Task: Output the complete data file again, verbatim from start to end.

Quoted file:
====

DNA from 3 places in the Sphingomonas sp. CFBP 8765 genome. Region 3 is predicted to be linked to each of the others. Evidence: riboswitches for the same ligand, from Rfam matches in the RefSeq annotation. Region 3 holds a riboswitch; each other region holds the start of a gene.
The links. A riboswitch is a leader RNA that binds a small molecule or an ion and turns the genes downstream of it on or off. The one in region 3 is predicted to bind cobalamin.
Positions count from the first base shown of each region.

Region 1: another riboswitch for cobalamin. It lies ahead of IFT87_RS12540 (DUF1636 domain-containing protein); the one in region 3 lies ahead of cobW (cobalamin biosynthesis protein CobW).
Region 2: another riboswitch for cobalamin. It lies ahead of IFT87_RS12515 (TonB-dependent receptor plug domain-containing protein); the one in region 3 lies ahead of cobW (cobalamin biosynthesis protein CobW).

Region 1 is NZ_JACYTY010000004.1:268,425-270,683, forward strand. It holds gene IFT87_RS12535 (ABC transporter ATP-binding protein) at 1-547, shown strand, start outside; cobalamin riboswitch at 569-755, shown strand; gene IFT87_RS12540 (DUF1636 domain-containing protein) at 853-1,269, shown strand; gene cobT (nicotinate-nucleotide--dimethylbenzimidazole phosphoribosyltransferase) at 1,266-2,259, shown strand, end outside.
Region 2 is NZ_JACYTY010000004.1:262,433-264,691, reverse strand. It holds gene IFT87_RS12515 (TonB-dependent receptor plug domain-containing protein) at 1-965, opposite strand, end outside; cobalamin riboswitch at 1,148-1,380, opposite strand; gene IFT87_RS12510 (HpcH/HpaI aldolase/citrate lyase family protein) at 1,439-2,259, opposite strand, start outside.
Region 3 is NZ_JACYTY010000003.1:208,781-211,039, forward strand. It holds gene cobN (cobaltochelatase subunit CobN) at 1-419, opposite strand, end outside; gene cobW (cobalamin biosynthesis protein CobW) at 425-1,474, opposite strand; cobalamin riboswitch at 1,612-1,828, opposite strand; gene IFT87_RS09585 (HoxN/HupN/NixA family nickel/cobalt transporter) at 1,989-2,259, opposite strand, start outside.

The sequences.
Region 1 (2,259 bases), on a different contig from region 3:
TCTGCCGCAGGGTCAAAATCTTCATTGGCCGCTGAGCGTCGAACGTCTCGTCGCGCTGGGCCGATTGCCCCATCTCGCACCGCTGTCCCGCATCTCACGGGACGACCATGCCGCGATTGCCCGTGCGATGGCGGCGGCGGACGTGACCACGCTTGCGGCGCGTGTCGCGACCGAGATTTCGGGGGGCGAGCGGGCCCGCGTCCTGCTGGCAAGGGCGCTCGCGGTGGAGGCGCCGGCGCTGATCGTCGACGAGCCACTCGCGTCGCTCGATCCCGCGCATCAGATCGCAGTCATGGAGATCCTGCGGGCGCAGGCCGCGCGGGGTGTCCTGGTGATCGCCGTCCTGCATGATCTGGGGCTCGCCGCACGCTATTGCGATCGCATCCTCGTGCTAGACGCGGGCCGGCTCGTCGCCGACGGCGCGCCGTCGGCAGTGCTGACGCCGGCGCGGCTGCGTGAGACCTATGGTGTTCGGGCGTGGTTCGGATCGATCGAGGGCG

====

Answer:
DNA from 3 places in the Sphingomonas sp. CFBP 8765 genome. Region 3 is predicted to be linked to each of the others. Evidence: riboswitches for the same ligand, from Rfam matches in the RefSeq annotation. Region 3 holds a riboswitch; each other region holds the start of a gene.
The links. A riboswitch is a leader RNA that binds a small molecule or an ion and turns the genes downstream of it on or off. The one in region 3 is predicted to bind cobalamin.
Positions count from the first base shown of each region.

Region 1: another riboswitch for cobalamin. It lies ahead of IFT87_RS12540 (DUF1636 domain-containing protein); the one in region 3 lies ahead of cobW (cobalamin biosynthesis protein CobW).
Region 2: another riboswitch for cobalamin. It lies ahead of IFT87_RS12515 (TonB-dependent receptor plug domain-containing protein); the one in region 3 lies ahead of cobW (cobalamin biosynthesis protein CobW).

Region 1 is NZ_JACYTY010000004.1:268,425-270,683, forward strand. It holds gene IFT87_RS12535 (ABC transporter ATP-binding protein) at 1-547, shown strand, start outside; cobalamin riboswitch at 569-755, shown strand; gene IFT87_RS12540 (DUF1636 domain-containing protein) at 853-1,269, shown strand; gene cobT (nicotinate-nucleotide--dimethylbenzimidazole phosphoribosyltransferase) at 1,266-2,259, shown strand, end outside.
Region 2 is NZ_JACYTY010000004.1:262,433-264,691, reverse strand. It holds gene IFT87_RS12515 (TonB-dependent receptor plug domain-containing protein) at 1-965, opposite strand, end outside; cobalamin riboswitch at 1,148-1,380, opposite strand; gene IFT87_RS12510 (HpcH/HpaI aldolase/citrate lyase family protein) at 1,439-2,259, opposite strand, start outside.
Region 3 is NZ_JACYTY010000003.1:208,781-211,039, forward strand. It holds gene cobN (cobaltochelatase subunit CobN) at 1-419, opposite strand, end outside; gene cobW (cobalamin biosynthesis protein CobW) at 425-1,474, opposite strand; cobalamin riboswitch at 1,612-1,828, opposite strand; gene IFT87_RS09585 (HoxN/HupN/NixA family nickel/cobalt transporter) at 1,989-2,259, opposite strand, start outside.

The sequences.
Region 1 (2,259 bases), on a different contig from region 3:
TCTGCCGCAGGGTCAAAATCTTCATTGGCCGCTGAGCGTCGAACGTCTCGTCGCGCTGGGCCGATTGCCCCATCTCGCACCGCTGTCCCGCATCTCACGGGACGACCATGCCGCGATTGCCCGTGCGATGGCGGCGGCGGACGTGACCACGCTTGCGGCGCGTGTCGCGACCGAGATTTCGGGGGGCGAGCGGGCCCGCGTCCTGCTGGCAAGGGCGCTCGCGGTGGAGGCGCCGGCGCTGATCGTCGACGAGCCACTCGCGTCGCTCGATCCCGCGCATCAGATCGCAGTCATGGAGATCCTGCGGGCGCAGGCCGCGCGGGGTGTCCTGGTGATCGCCGTCCTGCATGATCTGGGGCTCGCCGCACGCTATTGCGATCGCATCCTCGTGCTAGACGCGGGCCGGCTCGTCGCCGACGGCGCGCCGTCGGCAGTGCTGACGCCGGCGCGGCTGCGTGAGACCTATGGTGTTCGGGCGTGGTTCGGATCGATCGAGGGCG